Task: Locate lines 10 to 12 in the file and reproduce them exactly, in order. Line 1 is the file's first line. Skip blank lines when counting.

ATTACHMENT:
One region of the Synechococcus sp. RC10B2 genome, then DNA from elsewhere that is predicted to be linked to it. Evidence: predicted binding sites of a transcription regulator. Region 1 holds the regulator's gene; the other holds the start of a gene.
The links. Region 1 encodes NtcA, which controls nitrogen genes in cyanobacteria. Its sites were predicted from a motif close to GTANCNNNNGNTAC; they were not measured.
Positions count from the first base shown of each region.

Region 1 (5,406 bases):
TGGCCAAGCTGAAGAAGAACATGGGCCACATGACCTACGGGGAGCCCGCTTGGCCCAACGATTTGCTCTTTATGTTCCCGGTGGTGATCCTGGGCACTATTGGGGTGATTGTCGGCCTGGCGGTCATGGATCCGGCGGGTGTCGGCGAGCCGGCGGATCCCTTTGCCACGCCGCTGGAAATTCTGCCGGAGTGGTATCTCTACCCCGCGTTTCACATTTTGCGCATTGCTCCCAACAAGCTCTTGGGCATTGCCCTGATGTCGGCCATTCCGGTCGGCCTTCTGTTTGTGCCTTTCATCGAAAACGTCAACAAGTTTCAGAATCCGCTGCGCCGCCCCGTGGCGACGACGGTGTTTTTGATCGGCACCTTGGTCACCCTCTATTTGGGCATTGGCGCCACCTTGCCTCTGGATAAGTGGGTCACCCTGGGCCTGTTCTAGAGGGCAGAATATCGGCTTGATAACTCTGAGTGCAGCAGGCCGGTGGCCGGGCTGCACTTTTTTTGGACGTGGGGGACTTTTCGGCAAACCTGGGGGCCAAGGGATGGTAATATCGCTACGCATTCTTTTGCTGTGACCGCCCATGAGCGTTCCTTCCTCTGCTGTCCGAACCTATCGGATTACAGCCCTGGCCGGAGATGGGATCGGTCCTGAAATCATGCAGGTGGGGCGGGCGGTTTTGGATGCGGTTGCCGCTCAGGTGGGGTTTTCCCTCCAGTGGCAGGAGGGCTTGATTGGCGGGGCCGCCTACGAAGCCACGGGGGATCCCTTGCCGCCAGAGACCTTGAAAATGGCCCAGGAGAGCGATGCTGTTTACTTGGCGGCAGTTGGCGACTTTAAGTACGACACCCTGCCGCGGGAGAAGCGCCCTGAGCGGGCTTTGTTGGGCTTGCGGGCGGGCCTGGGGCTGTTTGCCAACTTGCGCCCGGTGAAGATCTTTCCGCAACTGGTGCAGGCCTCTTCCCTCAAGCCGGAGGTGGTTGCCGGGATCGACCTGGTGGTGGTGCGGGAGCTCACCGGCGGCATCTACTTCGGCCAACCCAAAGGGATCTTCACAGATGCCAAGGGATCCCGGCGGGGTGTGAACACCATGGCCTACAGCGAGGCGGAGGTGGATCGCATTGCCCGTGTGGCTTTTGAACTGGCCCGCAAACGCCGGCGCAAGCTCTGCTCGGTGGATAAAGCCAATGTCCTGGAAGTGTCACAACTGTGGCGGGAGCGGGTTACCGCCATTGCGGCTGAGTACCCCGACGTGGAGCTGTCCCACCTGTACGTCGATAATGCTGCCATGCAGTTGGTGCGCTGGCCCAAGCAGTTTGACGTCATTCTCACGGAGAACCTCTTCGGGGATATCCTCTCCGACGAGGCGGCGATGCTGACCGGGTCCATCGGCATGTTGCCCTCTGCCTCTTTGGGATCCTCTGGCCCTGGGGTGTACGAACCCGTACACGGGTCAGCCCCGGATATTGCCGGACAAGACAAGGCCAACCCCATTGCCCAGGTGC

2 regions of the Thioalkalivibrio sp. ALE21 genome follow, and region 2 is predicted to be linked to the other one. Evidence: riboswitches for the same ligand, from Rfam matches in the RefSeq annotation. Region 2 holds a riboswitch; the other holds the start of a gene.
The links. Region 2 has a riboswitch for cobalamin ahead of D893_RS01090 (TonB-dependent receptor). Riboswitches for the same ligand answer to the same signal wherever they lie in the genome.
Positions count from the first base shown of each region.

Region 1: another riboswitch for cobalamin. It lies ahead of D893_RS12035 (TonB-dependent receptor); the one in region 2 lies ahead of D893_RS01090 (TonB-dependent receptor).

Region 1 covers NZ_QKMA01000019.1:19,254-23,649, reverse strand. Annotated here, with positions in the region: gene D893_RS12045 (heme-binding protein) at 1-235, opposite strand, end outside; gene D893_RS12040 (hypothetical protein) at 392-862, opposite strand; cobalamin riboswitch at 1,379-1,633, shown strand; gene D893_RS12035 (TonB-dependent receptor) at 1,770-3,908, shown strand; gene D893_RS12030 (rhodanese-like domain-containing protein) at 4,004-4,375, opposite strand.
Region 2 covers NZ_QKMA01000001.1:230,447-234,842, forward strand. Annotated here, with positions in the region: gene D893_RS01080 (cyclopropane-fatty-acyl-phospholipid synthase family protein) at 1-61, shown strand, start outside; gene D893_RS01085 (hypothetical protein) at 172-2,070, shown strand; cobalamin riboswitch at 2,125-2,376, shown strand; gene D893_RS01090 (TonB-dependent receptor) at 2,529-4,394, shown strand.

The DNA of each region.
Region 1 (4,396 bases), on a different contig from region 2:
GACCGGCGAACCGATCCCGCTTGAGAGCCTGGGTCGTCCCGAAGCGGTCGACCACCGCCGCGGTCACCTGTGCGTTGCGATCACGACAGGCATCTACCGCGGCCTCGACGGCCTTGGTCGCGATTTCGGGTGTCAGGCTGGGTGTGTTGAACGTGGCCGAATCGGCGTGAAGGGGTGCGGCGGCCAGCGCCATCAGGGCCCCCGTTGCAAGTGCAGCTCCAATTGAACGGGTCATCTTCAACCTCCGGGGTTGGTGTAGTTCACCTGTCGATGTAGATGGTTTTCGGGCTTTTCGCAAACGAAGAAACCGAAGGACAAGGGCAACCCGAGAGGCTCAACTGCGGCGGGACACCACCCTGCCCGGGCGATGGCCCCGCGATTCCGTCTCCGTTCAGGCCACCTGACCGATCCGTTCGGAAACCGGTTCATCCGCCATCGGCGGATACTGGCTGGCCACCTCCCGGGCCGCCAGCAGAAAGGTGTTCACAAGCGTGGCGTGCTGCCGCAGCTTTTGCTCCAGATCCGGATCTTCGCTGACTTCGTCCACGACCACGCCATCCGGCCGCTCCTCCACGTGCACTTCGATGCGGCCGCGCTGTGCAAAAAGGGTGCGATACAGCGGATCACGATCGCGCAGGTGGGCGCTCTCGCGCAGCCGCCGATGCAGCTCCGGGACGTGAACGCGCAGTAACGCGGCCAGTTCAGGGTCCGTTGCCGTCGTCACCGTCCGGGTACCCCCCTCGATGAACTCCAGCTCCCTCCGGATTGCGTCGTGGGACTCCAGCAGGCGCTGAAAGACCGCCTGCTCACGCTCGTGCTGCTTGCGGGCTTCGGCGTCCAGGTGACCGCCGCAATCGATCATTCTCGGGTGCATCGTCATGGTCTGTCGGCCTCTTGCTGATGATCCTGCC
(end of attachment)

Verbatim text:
Region 1 covers NZ_QKMA01000019.1:19,254-23,649, reverse strand. Annotated here, with positions in the region: gene D893_RS12045 (heme-binding protein) at 1-235, opposite strand, end outside; gene D893_RS12040 (hypothetical protein) at 392-862, opposite strand; cobalamin riboswitch at 1,379-1,633, shown strand; gene D893_RS12035 (TonB-dependent receptor) at 1,770-3,908, shown strand; gene D893_RS12030 (rhodanese-like domain-containing protein) at 4,004-4,375, opposite strand.
Region 2 covers NZ_QKMA01000001.1:230,447-234,842, forward strand. Annotated here, with positions in the region: gene D893_RS01080 (cyclopropane-fatty-acyl-phospholipid synthase family protein) at 1-61, shown strand, start outside; gene D893_RS01085 (hypothetical protein) at 172-2,070, shown strand; cobalamin riboswitch at 2,125-2,376, shown strand; gene D893_RS01090 (TonB-dependent receptor) at 2,529-4,394, shown strand.

The DNA of each region.